The Judgement Of Ali
Translated by S. Folwer Wright
Note: One typed M.S. page remains. See 'literary notes' - written Dec 29 & 30th. 1941.
A Baluch Legend
Shot struggling downward from the skies above,
A hawk entangled with a harmless dove
Fell blindly to the judgement seat; and when
The grave eyes of Ali, the King of Men,
Looked down upon them in his lap that lay,
The hawk was swifter than the dove to say:
"Hail, Lord of Faith! Let not thy voice reject
The justice of my plea. Where dawns reflect
The crag that rises midst the Meeting Streams,
A tree rock-rooted takes the morning's beams,
And all the weight of tempest. There I built
My hazardous nest, and thence, with God to aid,
This morn to feed my starving brood I flew.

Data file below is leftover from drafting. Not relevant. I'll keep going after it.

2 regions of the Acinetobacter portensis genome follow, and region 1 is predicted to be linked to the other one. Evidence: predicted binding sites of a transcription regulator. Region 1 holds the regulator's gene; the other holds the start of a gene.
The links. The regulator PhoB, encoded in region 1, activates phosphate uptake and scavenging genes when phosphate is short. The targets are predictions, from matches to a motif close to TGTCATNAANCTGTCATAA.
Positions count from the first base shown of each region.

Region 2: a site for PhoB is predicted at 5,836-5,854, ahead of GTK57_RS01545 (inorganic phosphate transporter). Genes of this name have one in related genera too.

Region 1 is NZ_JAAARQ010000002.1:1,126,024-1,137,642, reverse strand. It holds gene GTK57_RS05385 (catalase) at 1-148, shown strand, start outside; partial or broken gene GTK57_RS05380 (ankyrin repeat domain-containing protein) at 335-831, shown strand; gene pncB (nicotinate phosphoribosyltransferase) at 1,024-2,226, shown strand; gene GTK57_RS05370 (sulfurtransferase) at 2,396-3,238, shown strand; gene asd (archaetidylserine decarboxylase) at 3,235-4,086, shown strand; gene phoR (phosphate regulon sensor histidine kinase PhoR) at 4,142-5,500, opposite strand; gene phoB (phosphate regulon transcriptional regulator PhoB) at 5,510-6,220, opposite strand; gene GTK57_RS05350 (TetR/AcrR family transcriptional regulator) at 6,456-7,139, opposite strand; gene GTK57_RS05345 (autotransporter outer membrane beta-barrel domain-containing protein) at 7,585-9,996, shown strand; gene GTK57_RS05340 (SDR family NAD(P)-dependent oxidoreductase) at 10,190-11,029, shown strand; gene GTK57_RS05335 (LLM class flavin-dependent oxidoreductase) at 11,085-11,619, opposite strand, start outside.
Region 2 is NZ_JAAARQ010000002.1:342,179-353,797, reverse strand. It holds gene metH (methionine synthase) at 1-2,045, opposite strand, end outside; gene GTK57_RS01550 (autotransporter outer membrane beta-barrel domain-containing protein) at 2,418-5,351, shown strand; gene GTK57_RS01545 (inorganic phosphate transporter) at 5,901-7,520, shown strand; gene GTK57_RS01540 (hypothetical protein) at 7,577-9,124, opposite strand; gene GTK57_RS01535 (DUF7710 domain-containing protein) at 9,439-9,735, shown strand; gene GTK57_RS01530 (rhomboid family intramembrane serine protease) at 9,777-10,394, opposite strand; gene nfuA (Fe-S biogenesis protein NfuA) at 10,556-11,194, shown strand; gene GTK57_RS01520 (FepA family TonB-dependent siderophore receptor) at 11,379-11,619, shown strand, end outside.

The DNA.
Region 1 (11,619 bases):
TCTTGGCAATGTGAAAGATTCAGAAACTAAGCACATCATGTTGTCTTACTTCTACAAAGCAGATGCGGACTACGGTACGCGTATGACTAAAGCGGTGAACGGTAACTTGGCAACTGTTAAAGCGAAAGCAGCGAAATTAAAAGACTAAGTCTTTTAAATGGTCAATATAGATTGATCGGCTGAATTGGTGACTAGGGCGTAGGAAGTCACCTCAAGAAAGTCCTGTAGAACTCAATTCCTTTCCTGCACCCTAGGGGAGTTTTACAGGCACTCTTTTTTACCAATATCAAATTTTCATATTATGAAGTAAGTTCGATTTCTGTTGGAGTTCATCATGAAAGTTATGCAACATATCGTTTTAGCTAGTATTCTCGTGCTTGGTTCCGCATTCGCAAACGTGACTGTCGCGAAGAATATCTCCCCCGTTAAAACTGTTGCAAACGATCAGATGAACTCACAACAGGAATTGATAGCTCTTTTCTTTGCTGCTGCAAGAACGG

Long hours I searched before at last I knew
My prayer was heard. This dove's too-venturous flight
Betrayed it in the skies' unsheltered height.
No justice can withhold my taken prey;
For how, except by God's design I slay,
Can life be mine?"
- The trembling dove replied:
To find thy mercy? Where the woods are wide
Beneath Mount Bambor is my home, and there
My hungry children wait. Except I bear
The corn to feed them that my crop contains
They can but die. Such cause of right constrains
That my deliverance will thy lips declare;
For now beneath thy sight the truth is bare."
Then judgement gave the King of Men: "Not I,
My brother, can thy reasoned right deny.
Yet fear not, sister. . . . Bring a knife." And when